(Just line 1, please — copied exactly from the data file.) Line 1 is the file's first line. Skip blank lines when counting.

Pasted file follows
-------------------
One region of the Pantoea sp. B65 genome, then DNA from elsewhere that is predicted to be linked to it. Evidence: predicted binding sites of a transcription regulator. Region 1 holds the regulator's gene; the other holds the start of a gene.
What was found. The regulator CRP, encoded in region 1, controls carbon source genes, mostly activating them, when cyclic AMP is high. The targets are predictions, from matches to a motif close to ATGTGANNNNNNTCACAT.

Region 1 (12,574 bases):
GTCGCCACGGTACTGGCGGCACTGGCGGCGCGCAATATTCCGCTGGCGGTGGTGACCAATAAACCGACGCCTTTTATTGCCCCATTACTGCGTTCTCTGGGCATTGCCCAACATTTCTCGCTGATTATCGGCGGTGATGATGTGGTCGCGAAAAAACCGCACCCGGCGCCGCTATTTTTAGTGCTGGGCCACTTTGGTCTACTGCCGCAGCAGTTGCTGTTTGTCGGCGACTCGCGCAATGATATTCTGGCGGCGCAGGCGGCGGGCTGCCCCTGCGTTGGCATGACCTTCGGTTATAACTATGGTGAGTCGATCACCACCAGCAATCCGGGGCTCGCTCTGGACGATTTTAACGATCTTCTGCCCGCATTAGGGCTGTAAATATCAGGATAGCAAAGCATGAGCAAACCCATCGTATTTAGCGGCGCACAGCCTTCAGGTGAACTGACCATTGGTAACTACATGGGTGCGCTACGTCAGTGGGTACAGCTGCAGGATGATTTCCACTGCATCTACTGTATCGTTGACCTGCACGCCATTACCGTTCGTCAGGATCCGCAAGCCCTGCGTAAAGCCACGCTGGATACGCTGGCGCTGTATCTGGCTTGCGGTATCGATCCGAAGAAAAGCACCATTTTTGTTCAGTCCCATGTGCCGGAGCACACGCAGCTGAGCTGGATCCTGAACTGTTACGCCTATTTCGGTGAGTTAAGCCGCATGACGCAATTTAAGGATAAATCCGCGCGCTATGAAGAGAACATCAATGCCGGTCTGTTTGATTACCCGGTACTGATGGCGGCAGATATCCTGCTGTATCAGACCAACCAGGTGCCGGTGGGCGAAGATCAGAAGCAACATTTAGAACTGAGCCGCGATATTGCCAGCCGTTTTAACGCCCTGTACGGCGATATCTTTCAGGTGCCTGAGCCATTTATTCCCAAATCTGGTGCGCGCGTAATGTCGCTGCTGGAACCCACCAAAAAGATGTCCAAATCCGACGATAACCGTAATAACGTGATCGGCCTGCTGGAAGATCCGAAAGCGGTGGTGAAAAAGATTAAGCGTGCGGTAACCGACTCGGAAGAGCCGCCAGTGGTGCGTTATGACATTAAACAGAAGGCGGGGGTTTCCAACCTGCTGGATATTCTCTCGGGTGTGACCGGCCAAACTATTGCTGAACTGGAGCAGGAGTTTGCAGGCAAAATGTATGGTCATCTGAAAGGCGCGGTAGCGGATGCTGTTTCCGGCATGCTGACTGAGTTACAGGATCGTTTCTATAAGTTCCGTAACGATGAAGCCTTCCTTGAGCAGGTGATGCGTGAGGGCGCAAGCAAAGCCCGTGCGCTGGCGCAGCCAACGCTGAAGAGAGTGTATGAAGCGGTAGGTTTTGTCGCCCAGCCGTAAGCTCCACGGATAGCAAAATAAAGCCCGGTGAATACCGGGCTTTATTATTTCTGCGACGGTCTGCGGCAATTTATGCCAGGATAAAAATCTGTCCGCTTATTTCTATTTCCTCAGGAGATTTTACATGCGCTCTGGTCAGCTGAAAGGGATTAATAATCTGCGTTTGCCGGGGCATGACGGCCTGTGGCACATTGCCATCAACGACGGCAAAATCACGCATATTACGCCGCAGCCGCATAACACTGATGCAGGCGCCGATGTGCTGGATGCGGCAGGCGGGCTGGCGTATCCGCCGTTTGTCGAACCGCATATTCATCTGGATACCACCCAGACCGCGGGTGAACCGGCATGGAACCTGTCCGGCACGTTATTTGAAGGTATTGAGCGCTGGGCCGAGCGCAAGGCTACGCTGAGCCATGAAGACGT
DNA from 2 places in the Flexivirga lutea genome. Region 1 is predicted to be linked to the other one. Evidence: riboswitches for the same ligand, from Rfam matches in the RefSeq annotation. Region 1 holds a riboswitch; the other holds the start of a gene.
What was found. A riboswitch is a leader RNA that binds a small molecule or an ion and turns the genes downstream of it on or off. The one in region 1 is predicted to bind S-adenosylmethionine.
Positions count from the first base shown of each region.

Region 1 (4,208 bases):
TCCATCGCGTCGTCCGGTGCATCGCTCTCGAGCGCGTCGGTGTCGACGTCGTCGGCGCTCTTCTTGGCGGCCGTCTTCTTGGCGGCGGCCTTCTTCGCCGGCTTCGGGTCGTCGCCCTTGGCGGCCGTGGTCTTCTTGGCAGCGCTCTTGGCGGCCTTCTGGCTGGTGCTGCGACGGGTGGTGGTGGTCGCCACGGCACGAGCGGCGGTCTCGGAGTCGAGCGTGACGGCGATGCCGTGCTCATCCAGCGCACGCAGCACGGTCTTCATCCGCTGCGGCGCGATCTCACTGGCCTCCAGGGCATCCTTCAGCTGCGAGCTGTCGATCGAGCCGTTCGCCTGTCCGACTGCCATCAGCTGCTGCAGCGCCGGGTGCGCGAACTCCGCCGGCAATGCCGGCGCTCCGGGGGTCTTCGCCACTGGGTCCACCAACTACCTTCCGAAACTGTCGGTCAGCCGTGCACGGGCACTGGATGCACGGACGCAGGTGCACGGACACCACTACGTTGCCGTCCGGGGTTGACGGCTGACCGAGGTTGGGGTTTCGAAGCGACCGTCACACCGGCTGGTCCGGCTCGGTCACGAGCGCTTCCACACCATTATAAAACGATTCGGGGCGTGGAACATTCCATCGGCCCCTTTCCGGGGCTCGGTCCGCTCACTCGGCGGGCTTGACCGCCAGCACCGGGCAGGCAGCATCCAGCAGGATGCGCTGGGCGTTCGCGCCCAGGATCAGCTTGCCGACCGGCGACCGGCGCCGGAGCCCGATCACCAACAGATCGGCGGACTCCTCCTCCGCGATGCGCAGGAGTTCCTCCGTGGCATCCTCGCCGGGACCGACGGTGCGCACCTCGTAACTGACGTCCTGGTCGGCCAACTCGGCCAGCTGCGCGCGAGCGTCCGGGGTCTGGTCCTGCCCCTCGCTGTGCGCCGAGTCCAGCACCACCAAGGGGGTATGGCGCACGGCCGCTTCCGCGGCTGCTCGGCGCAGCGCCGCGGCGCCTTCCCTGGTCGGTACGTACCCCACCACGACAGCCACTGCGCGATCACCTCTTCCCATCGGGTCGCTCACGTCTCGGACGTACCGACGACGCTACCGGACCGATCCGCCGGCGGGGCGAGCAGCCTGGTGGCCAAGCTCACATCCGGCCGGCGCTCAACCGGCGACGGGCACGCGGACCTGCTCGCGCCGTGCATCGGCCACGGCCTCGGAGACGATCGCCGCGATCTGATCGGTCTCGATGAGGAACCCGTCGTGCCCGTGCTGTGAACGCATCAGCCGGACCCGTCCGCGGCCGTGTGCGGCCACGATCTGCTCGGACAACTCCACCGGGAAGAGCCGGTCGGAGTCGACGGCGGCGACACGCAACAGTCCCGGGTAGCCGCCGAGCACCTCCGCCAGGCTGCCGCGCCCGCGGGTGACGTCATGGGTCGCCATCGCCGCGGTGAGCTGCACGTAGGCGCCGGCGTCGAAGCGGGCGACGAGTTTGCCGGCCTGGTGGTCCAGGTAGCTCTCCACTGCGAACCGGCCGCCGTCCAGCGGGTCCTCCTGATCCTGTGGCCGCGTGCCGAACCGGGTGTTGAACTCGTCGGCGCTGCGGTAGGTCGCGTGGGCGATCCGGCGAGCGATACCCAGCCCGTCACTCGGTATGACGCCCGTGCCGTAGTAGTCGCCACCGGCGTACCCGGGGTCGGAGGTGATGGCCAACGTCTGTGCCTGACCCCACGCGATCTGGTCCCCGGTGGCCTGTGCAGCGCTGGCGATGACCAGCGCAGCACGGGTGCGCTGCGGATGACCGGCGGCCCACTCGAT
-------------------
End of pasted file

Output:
One region of the Pantoea sp. B65 genome, then DNA from elsewhere that is predicted to be linked to it. Evidence: predicted binding sites of a transcription regulator. Region 1 holds the regulator's gene; the other holds the start of a gene.